A few blocks up from where W. North Ave. runs alongside Allegheny Commons Park is the heart of the Mexican War Streets. Like some other recently revitalized neighborhoods in Pittsburgh, the Mexican War Streets has survived an era of high crime, the push for commercialization and total demolition. In the late ‘70s there was a plan to wipe these streets off the map and build an on-ramp to I-279. Thankfully, community organizer Randy Zotter took it upon himself to fight the city and won.
Today, Victorian row houses pop with charm and color and cars are parked bumper-to-bumper on tree-lined streets. Stroll a few blocks on Monterey Street, past the pub, and you will walk by the newly restored Candy Factory, otherwise known as Dan Wintermantel and Leslie Vincen’s “House Project.”
The bricks have been washed off and its big storefront windows remain, allowing passersby to peek inside. On evenings when the seats at the counter are taken and the wine is flowing, non-locals have been known to mistake the busy kitchen for a new restaurant. Yet, as warm and welcoming as Dan and his wife Leslie can be, and as much they love to entertain neighbors and guests, 1521 Monterey Street is their private home.
It’s neighborhoods like The Mexican War Streets where the foundation of Pittsburgh is alive and well, where your next-door neighbor might be 72 or 32. In this particular neighborhood, Allegheny City Central has reported an upswing in the number of 30-something couples buying homes.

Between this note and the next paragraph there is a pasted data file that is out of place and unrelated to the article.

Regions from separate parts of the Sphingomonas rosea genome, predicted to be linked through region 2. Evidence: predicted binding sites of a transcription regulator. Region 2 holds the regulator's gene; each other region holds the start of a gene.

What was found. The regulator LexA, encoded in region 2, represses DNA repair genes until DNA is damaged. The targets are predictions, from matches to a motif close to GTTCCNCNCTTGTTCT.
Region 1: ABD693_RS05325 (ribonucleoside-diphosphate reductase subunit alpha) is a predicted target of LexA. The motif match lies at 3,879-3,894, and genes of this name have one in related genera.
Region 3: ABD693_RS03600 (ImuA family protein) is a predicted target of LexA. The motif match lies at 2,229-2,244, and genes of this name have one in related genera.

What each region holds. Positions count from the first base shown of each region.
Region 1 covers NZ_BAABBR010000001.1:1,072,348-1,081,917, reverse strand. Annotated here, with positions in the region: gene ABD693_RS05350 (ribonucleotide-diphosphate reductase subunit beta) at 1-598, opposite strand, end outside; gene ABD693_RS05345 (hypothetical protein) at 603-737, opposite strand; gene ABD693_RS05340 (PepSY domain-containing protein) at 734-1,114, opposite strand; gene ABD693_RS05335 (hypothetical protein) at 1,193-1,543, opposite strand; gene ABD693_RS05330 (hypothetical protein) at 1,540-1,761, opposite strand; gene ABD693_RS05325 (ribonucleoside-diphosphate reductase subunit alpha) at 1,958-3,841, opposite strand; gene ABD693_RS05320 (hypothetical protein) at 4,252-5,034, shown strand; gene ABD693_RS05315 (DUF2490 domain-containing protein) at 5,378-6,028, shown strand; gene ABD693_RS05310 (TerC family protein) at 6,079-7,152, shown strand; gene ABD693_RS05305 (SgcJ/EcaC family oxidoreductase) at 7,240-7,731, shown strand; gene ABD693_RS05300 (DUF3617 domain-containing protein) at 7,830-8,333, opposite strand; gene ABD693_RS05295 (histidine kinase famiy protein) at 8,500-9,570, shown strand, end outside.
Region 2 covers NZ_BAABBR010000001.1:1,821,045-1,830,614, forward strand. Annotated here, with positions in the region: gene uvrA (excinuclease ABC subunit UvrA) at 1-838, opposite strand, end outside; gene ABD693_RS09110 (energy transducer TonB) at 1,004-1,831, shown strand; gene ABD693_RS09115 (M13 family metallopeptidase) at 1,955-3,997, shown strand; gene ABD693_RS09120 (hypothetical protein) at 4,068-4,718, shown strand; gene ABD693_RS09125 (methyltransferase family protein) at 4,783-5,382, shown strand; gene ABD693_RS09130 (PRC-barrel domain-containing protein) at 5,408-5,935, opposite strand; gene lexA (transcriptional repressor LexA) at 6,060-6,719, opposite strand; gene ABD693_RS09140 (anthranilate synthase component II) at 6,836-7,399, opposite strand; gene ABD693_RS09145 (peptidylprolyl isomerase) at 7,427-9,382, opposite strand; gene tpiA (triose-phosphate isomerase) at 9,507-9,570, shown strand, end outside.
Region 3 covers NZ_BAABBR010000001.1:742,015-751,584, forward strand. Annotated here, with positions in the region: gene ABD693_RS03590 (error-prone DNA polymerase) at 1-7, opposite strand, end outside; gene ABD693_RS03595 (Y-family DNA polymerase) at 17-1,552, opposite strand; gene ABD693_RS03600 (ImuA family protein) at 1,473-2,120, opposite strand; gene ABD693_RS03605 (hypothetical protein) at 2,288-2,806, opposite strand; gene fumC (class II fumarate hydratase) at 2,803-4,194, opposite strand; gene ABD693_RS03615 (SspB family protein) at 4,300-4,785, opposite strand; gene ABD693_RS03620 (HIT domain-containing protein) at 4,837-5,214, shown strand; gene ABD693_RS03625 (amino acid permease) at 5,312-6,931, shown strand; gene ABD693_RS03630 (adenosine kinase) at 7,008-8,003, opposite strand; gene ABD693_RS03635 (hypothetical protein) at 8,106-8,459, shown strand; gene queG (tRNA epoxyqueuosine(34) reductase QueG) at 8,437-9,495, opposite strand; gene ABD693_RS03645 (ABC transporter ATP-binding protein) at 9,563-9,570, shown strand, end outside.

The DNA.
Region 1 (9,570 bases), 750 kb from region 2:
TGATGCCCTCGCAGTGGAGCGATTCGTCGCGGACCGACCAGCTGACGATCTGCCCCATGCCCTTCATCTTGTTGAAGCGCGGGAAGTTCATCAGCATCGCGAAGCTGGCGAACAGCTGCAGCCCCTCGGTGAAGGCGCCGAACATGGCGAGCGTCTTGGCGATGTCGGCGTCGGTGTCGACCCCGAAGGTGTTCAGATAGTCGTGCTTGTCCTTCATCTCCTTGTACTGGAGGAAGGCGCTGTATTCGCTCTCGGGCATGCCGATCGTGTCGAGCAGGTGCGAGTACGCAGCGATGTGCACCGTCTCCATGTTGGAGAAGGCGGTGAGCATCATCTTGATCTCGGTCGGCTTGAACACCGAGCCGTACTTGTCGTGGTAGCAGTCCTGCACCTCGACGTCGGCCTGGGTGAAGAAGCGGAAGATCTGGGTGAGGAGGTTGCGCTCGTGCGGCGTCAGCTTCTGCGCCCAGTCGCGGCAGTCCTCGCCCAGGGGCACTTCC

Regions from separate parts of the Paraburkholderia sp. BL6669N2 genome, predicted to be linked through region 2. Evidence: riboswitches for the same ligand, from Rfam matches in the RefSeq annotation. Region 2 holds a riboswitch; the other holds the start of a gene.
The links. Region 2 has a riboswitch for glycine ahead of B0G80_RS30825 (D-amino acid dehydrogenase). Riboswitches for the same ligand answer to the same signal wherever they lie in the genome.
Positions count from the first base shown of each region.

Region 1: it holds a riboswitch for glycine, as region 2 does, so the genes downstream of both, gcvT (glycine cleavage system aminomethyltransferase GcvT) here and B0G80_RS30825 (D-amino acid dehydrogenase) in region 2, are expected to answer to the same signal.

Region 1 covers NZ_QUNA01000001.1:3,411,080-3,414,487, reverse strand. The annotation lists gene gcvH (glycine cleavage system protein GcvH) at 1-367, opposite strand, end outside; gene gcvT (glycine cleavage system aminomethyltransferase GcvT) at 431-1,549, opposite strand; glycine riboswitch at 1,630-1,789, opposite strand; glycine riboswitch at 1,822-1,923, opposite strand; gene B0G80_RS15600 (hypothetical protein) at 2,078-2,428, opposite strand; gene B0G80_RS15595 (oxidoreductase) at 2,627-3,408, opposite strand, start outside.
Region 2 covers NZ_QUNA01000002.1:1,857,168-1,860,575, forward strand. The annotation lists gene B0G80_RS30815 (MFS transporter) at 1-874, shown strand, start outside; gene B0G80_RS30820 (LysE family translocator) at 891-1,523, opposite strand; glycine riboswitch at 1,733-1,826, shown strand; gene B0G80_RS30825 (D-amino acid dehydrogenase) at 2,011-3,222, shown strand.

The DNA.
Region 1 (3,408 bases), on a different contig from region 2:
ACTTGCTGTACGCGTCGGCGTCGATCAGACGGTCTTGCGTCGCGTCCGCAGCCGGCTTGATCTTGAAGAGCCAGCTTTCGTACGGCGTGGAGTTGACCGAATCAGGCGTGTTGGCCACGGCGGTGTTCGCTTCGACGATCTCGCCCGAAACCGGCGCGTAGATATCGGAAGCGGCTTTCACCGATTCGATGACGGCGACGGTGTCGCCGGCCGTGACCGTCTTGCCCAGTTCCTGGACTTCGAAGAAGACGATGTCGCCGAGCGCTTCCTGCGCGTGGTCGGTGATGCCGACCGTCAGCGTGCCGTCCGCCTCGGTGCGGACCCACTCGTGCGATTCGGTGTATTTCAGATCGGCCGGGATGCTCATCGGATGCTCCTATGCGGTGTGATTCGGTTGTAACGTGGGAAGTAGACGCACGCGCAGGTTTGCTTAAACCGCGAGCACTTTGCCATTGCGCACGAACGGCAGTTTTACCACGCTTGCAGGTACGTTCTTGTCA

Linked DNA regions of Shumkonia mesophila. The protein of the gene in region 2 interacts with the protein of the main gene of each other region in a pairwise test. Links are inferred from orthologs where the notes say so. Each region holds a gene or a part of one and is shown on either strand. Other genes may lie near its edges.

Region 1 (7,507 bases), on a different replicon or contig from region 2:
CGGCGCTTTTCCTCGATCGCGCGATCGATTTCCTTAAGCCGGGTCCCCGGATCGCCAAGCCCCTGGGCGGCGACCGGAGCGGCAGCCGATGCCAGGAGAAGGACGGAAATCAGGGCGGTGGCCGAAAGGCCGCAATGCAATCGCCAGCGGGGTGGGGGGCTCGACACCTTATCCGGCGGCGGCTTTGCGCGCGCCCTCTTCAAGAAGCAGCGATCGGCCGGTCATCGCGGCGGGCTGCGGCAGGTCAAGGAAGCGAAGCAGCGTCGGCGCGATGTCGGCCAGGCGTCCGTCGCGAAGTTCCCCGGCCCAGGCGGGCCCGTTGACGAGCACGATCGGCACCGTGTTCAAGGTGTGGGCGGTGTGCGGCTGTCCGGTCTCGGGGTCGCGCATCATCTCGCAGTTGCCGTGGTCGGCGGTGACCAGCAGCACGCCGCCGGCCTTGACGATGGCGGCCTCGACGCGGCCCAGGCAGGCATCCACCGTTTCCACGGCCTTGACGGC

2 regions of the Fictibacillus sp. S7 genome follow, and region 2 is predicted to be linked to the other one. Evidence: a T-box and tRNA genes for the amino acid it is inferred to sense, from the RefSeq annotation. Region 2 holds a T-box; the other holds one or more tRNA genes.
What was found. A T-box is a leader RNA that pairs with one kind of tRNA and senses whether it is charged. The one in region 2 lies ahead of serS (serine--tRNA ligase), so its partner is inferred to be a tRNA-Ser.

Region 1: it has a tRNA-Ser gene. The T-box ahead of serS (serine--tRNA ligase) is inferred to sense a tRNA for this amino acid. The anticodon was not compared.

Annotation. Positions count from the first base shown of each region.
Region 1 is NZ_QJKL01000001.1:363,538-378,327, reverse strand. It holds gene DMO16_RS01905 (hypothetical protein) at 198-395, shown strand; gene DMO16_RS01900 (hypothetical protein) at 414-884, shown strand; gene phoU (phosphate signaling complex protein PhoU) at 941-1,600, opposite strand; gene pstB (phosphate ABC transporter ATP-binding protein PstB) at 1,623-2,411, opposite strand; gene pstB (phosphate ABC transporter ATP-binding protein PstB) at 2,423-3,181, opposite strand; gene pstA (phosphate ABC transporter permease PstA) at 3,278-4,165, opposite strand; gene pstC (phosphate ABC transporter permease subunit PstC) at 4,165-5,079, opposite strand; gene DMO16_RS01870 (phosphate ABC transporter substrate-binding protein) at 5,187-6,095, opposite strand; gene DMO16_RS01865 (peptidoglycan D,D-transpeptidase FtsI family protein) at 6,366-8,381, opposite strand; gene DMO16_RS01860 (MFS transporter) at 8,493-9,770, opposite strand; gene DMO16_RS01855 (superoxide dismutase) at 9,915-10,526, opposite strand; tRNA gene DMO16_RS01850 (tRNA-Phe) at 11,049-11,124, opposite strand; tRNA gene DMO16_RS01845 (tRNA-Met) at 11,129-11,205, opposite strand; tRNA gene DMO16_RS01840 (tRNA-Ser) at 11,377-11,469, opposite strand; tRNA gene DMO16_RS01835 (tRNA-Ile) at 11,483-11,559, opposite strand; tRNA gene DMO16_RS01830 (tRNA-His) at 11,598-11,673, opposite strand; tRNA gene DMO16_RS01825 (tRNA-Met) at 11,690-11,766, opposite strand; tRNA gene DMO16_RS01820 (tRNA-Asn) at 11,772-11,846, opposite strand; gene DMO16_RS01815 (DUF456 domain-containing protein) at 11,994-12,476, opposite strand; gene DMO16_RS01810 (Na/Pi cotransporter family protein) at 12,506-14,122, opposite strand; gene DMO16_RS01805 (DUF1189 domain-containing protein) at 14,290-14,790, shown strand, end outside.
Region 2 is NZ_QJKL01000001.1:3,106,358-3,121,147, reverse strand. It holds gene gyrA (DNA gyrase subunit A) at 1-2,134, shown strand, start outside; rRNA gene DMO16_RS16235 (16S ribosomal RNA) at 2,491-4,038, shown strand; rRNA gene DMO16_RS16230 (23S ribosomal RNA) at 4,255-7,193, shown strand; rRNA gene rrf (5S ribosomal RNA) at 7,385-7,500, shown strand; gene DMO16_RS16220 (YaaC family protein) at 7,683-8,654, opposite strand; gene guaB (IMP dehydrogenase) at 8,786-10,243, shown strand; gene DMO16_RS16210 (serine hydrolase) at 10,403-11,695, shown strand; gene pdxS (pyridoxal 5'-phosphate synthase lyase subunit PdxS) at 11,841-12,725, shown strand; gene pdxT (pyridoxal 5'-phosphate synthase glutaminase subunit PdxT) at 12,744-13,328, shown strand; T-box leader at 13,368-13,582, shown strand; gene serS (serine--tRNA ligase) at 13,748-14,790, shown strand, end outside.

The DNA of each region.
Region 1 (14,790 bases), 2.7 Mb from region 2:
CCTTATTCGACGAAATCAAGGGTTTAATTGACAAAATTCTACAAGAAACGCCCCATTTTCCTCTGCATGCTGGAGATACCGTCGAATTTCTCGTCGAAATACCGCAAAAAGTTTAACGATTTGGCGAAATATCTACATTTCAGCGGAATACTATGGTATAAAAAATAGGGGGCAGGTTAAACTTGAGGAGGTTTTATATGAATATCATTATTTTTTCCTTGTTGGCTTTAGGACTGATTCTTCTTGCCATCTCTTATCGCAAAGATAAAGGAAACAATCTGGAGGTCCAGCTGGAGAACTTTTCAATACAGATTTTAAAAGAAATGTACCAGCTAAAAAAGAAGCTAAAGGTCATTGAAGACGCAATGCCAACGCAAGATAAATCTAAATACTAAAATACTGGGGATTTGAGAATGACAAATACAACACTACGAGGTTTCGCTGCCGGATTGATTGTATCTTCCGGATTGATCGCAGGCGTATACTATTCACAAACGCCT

What’s the big draw to this 27-acre historic district that used to be known only for its crime? Other than the obvious—“affordable homeownership”—many couples said the same thing when asked that question: We just fell in love. And that was pretty much how it was with Dan and Leslie when they moved into the neighborhood almost two decades ago.
The couple had been looking to relocate from their home in up-state New York and ran through options: Buffalo, Rochester, Erie … Cleveland? Nope. Pittsburgh? Yes. After an open-minded search for an affordable home in several different areas of Pittsburgh, they bought a house on Monterey Street, which happened to be next door to an old candy distributor. For over a decade Dan and Leslie watched several people try and fail to save the abandoned building, which sat roofless for the past 30 years.
In 2007 it was condemned by the city, and in 2012 plans were made to demolish it the following year. Dan and Leslie could not allow that to happen so they decided to to investigate what it would take to make a home out of 1521.
There were parts of the building that were simply not salvageable. Instead of taking the route of a whole home restoration, they wanted to see if they could preserve the existing exterior and build from the inside out. All they needed to do was buy the property, acquire a building permit and find a team to help with the project.
It was 2012, just four years after the burst of the housing bubble, and no banks were comfortable lending to homeowners looking to buy a structure that had been condemned by the city.